Anthony used the 3-month study plan and improved his LSAT score from 140s to 161
Some types of questions would repeatedly give me difficulty. Parallel reasoning questions were absolute time sinks. I found them nearly impossible to complete correctly and within a reasonable amount of time. The sheer amount of text required to synthesize was something that I found so time consuming that I’d usually avoid them and finish them at the end if I had time.
The February 2012 LSAT was scheduled for February 11. Knowing this, I booked the week prior to the test off of work to prepare without any distractions. Three weeks before this, however, I found myself being burdened with a lot more difficulty than normal with things around me. My car was breaking down, my manager at work was losing his grip and would later be fired, my study schedule was calling for 3 – 4 full length tests per week. I felt completely swamped. I had no choice but to push some of the tests until my week off from work. This would mean that I would spend several days doing back to back full length practice tests on my last week before the LSAT. I would later learn that this is a huge mistake.
On the week before the test, I noticed a sharp decline in my scoring. Previously I had been scoring in the 160s, and once even in the 170s, I was now sitting in the low 150s. With each practice test I would do, there would be no improvement. I was stressed out to the max. I began thinking to myself that these three months of studying 3 hours per day could be all for nothing. The admissions committee at my target law school could look at my application and see the most inconsequential improvement to my LSAT score that they may as well throw my whole application in the trash.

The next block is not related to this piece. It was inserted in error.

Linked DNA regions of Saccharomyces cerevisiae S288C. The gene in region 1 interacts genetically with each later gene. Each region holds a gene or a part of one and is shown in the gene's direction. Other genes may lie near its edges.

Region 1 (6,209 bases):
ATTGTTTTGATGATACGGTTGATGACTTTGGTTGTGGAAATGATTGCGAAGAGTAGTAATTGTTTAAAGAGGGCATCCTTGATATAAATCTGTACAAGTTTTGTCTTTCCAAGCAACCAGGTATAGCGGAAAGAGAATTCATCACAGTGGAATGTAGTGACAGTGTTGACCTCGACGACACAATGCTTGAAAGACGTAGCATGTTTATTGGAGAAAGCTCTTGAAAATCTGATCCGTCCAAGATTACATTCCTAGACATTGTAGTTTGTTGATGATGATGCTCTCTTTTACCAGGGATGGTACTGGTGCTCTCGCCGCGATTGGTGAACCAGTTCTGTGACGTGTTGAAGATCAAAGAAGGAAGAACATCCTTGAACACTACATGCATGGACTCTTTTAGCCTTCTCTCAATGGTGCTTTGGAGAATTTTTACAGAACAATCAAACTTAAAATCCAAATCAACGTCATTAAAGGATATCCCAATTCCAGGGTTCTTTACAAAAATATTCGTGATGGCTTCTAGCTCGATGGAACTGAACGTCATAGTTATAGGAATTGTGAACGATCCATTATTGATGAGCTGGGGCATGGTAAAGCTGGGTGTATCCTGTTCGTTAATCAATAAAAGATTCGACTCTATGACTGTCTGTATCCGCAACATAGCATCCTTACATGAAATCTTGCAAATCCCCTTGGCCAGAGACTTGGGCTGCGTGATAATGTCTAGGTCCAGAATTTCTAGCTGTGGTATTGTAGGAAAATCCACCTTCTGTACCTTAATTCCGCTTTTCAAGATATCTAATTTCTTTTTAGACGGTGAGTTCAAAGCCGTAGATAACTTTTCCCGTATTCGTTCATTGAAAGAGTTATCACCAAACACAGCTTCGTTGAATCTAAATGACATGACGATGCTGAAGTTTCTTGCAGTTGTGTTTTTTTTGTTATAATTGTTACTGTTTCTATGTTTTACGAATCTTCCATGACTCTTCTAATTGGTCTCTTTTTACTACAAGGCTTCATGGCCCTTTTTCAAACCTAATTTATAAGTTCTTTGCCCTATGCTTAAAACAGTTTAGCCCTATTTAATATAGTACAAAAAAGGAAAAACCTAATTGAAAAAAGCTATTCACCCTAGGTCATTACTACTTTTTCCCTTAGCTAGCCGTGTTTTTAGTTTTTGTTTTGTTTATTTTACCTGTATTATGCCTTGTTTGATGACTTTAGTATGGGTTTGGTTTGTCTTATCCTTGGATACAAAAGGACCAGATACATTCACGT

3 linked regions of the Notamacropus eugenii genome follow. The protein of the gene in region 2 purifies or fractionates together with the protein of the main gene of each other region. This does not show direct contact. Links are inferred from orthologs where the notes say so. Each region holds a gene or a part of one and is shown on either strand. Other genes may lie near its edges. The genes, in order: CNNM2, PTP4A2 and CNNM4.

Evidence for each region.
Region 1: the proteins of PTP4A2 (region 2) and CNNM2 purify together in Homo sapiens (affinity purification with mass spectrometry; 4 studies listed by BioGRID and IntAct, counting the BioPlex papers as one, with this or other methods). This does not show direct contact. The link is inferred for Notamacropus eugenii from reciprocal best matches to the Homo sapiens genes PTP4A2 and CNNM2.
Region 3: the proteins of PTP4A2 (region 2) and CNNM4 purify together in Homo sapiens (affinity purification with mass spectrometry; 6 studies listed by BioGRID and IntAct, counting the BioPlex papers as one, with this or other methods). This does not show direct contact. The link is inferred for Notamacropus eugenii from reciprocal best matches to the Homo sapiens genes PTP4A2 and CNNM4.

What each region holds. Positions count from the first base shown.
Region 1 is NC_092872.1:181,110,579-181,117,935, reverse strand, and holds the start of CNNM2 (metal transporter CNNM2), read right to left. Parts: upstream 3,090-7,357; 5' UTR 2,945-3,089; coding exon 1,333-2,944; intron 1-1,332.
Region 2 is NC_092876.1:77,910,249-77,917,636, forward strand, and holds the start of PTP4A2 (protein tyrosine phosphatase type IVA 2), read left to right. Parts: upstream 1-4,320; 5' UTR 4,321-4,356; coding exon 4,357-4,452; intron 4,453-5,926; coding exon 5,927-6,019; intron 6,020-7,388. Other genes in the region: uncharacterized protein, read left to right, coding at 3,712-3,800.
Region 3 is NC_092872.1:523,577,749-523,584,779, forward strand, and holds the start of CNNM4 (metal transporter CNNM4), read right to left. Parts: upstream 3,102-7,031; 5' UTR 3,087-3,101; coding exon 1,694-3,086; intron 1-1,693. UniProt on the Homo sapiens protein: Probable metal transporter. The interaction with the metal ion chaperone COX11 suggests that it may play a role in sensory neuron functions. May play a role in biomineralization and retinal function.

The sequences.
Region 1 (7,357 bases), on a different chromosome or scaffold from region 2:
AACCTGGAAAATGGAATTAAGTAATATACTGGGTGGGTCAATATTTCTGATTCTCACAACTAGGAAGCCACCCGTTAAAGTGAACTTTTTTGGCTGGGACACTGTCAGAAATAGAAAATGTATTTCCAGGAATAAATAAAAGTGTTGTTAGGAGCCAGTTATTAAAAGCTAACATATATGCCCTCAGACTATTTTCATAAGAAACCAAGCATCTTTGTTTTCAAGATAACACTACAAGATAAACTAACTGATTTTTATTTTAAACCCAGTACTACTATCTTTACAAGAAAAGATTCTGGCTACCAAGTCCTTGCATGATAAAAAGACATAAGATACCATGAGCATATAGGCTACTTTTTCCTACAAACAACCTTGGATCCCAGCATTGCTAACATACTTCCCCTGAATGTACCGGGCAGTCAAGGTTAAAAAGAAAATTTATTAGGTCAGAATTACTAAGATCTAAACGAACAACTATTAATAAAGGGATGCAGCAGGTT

As a consequence from all of the stress, I started to get massive and frequent migraine headaches. Known as “cluster headaches”, these headaches come in batches and sometimes wake you from the middle of the night in excruciating pain. It made studying that much harder. Trying to complete a full length practice test days before test day when you know you’ve been scoring terribly and you have a horrendous headache is an arduous task. I felt as if I had turned from 25 to 65 overnight. I was unable to cope.
My mother intervened and suggested that I start taking walks in the morning prior to studying to clear my head and relieve stress. Fortunately, I’m living near a beautiful park that has a semi-frozen river with several bridges that cross it. Every morning for a week before test day, I’d walk through this park and sit and listen to the birds and squirrels. I would just sit and stare at the ocean that the frozen river runs into. Sometimes I would just sit with my legs dangling from the bridge and watch the water run over the rocks at the bottom of the small river. It was this sort of mind-clearing time that I really needed in order to focus.
This relaxation time, in combination with reducing the total amount of practice tests I would take to make it so that I could take one day off in between, saw significant improvement in my practice test scores. I was back into the low 160s, right where I needed to be.
When test day came, I was ready. I was nervous, but I felt confident. I went for my walk that morning and took a good fifteen minutes to stare at the frozen ocean as the tide went out and the ice slowly cracked and rested down on the shoreline. In many ways, the pressure was already off by test day. The biggest challenge was just the patience required to get there.
In the end, I scored a 161, and I’ve now been accepted to my target law school. It wasn’t easy getting here, and a lot of people have scored higher with much less work. The truth about it is that we’re not all cut from the same block. If I could provide one suggestion for those who are aspiring to score well on the LSAT, it would be to not let stress get the best of you. Plan an LSAT study schedule well in advance of test day, and for heaven’s sake, relax and stare at something beautiful every once in a while.